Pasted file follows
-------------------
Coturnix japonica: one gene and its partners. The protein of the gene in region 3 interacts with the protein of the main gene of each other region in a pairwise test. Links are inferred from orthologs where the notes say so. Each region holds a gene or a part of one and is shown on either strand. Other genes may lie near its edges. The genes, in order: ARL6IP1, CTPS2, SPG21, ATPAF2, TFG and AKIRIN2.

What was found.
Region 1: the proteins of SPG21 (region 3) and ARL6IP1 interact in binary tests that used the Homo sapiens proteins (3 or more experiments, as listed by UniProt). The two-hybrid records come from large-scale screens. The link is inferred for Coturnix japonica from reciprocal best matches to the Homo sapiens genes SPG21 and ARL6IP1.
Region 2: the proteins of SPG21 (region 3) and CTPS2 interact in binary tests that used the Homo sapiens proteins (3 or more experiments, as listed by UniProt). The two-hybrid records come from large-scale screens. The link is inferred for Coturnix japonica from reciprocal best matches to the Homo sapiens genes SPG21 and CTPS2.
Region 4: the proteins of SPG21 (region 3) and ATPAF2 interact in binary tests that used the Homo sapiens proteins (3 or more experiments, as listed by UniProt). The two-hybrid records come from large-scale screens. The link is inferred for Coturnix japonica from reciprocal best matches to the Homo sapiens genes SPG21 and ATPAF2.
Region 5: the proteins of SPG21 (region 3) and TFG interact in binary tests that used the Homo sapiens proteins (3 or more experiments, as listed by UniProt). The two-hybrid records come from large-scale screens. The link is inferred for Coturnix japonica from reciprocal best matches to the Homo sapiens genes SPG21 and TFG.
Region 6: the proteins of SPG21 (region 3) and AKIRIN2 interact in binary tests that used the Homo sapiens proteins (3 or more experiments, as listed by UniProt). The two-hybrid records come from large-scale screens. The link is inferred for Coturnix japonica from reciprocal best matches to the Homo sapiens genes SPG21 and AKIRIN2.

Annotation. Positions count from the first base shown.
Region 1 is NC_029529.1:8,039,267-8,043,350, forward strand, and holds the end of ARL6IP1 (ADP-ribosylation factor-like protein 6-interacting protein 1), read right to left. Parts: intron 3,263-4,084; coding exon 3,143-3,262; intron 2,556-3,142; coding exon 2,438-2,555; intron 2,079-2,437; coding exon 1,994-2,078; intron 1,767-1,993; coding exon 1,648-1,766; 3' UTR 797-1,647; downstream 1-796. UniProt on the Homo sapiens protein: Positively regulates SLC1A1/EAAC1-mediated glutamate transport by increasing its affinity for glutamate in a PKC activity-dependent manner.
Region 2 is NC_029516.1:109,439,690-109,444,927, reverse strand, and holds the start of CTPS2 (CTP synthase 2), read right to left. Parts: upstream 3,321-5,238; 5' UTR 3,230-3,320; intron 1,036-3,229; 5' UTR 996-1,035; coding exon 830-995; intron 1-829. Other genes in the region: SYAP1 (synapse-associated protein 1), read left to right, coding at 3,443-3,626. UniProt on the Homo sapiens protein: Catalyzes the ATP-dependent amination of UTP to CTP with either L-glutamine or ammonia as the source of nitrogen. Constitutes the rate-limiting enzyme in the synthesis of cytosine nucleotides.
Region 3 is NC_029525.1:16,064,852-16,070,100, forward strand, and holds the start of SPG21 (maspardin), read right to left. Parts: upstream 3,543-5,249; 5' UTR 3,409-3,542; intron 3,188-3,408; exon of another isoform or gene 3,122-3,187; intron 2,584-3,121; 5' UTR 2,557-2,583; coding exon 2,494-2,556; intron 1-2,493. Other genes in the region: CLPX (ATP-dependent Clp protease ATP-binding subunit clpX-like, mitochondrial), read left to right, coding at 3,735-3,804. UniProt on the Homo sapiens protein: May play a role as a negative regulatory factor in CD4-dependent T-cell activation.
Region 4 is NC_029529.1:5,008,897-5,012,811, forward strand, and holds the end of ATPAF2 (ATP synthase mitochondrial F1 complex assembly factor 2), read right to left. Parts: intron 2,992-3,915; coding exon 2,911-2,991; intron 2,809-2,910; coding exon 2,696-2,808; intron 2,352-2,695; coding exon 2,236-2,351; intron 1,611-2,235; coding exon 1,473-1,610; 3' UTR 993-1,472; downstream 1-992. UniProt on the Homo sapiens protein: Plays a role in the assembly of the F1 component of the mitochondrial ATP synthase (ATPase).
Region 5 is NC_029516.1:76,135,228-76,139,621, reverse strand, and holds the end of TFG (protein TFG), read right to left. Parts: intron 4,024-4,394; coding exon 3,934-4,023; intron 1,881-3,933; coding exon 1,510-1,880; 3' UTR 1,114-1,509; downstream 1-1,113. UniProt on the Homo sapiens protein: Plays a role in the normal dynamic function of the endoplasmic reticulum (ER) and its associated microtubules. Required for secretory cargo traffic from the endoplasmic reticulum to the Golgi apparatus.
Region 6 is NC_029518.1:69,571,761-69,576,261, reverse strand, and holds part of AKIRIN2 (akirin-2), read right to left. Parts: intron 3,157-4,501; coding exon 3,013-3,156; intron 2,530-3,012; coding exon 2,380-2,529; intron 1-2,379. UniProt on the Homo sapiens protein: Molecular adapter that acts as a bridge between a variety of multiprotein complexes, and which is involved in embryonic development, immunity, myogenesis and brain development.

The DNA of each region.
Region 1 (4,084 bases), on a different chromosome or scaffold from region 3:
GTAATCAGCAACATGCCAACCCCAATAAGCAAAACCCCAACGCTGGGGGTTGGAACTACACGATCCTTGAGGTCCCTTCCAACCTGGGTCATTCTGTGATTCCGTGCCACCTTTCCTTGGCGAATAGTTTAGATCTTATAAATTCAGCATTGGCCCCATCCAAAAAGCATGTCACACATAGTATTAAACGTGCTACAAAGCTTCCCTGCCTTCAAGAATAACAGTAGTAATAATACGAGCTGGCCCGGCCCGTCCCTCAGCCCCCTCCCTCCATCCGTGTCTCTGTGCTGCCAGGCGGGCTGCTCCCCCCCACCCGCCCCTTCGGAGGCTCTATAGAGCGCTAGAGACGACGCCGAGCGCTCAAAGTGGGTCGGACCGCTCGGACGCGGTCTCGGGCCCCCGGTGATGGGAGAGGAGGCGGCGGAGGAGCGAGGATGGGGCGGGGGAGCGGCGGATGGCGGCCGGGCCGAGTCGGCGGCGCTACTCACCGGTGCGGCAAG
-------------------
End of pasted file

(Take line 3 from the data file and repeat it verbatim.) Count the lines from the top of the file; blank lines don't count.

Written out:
Region 1: the proteins of SPG21 (region 3) and ARL6IP1 interact in binary tests that used the Homo sapiens proteins (3 or more experiments, as listed by UniProt). The two-hybrid records come from large-scale screens. The link is inferred for Coturnix japonica from reciprocal best matches to the Homo sapiens genes SPG21 and ARL6IP1.